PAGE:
"World War Z" As Mindless As Its Undead

World War Z—Dir. Marc Forster (Paramount)—2 stars

Courtesy Paramount

Brad Pitt is Gerry Lane, a former UN employee.

“Mother nature  is a serial killer—no one is better or more creative.” With these foreboding words, “World War Z” introduces a world where humanity is at war with the undead. Starring Brad Pitt as former United Nations investigator Gerry Lane, this globetrotting adventure is a visual stunner, packing together epic set pieces to deafening music and nonstop action. Beneath all this chaos, however, lies a disappointing movie with a mediocre, clichéd plot and unresolved story arcs.

“World War Z” starts off relatively strong. Director Marc Forster ably depicts a paranoid public scrambling for cover as government officials seek to unravel the mysteries surrounding the pandemic. However, the movie quickly loses momentum. After a confusing and underwhelming plot twist, the film becomes all too predictable as Pitt is tasked with finding a cure for the pandemic. With an unoriginal premise, Forster does not take the initiative to expand the zombie genre, and the movie pales in comparison to more innovative treatments such as “The Walking Dead” and “Contagion.”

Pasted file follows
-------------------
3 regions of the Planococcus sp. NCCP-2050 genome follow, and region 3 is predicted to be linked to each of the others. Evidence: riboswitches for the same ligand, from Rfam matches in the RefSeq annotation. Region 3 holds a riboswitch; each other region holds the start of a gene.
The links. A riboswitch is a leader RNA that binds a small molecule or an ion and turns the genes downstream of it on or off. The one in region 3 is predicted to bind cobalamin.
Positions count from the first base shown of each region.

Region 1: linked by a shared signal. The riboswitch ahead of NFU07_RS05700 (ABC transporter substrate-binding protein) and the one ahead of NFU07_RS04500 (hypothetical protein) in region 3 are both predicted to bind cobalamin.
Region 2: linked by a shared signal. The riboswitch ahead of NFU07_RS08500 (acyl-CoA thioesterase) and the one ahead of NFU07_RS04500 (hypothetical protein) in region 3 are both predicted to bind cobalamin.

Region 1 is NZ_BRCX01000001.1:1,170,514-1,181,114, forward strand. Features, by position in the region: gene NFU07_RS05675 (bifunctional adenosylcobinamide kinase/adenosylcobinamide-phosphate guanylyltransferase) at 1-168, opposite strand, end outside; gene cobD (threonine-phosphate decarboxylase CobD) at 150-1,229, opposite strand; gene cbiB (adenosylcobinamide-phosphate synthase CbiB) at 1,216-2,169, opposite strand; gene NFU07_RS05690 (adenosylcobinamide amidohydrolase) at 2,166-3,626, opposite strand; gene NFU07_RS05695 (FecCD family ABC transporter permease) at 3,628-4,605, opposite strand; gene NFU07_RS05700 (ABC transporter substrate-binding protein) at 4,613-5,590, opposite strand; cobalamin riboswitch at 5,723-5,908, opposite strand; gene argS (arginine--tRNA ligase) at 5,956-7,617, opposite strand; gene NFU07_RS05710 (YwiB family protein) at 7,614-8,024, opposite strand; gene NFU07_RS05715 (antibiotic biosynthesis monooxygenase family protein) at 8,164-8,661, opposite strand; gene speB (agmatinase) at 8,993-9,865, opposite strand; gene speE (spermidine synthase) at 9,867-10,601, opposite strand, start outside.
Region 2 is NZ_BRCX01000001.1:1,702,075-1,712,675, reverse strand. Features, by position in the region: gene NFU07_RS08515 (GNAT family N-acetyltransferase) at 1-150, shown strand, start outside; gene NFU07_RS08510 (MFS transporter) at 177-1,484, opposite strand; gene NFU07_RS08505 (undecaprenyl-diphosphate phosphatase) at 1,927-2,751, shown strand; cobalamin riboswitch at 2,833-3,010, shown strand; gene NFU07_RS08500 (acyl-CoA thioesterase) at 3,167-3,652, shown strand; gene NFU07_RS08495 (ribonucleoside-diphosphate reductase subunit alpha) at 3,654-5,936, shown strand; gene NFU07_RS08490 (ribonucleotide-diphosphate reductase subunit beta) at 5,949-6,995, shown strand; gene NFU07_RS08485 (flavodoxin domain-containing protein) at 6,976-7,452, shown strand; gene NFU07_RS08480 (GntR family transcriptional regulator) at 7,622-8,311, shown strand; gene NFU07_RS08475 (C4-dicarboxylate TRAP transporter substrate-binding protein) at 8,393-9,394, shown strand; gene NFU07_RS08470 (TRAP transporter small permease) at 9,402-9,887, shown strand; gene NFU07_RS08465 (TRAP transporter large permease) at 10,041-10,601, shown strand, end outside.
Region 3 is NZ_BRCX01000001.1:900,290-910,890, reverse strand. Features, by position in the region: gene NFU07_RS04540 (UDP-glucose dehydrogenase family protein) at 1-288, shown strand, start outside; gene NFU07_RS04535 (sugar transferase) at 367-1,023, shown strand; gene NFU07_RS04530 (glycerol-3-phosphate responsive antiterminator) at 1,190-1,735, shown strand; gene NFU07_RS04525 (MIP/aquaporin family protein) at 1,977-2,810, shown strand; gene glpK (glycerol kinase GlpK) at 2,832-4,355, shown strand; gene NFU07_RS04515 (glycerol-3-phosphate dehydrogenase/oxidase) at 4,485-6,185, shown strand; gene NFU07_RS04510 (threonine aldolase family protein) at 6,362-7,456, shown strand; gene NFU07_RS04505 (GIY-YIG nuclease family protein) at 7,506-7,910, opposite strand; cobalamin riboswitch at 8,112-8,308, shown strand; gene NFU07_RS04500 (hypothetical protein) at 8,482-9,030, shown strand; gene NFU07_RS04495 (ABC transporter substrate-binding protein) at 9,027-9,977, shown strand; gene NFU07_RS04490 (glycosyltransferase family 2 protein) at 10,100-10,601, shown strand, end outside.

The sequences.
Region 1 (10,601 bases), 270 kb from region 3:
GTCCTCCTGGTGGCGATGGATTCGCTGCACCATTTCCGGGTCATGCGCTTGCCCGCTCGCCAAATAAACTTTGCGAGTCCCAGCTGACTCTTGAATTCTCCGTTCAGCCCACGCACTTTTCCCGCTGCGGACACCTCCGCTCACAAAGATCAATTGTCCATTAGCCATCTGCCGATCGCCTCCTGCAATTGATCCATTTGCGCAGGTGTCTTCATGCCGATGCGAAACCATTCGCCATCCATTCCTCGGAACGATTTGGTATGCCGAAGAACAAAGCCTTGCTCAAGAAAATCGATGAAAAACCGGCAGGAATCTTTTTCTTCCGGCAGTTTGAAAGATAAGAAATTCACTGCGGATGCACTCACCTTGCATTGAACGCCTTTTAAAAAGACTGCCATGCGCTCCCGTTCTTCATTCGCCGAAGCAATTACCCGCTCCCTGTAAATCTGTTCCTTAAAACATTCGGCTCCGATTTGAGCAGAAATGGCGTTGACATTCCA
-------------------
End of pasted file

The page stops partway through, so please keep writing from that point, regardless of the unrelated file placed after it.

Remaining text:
Even more disappointing is the lack of resolution as the movie draws to a close. Early in the story, Forster presents interesting narratives to explore the potential causes of the plague, with ideas ranging from supernatural to environmental. Key moments of the first half are dedicated to accounts of Indian “rakshasas,” mythological undead soldiers. Yet, these accounts never make their way back into the second half and this only heightens the disappointment at the simplified, unsatisfying conclusion that Forster eventually serves up.

“World War Z” sadly sets itself up for failure—opting for visual delight at the expense of plot development, Forster delivers a movie as cold and brainless as the zombies themselves.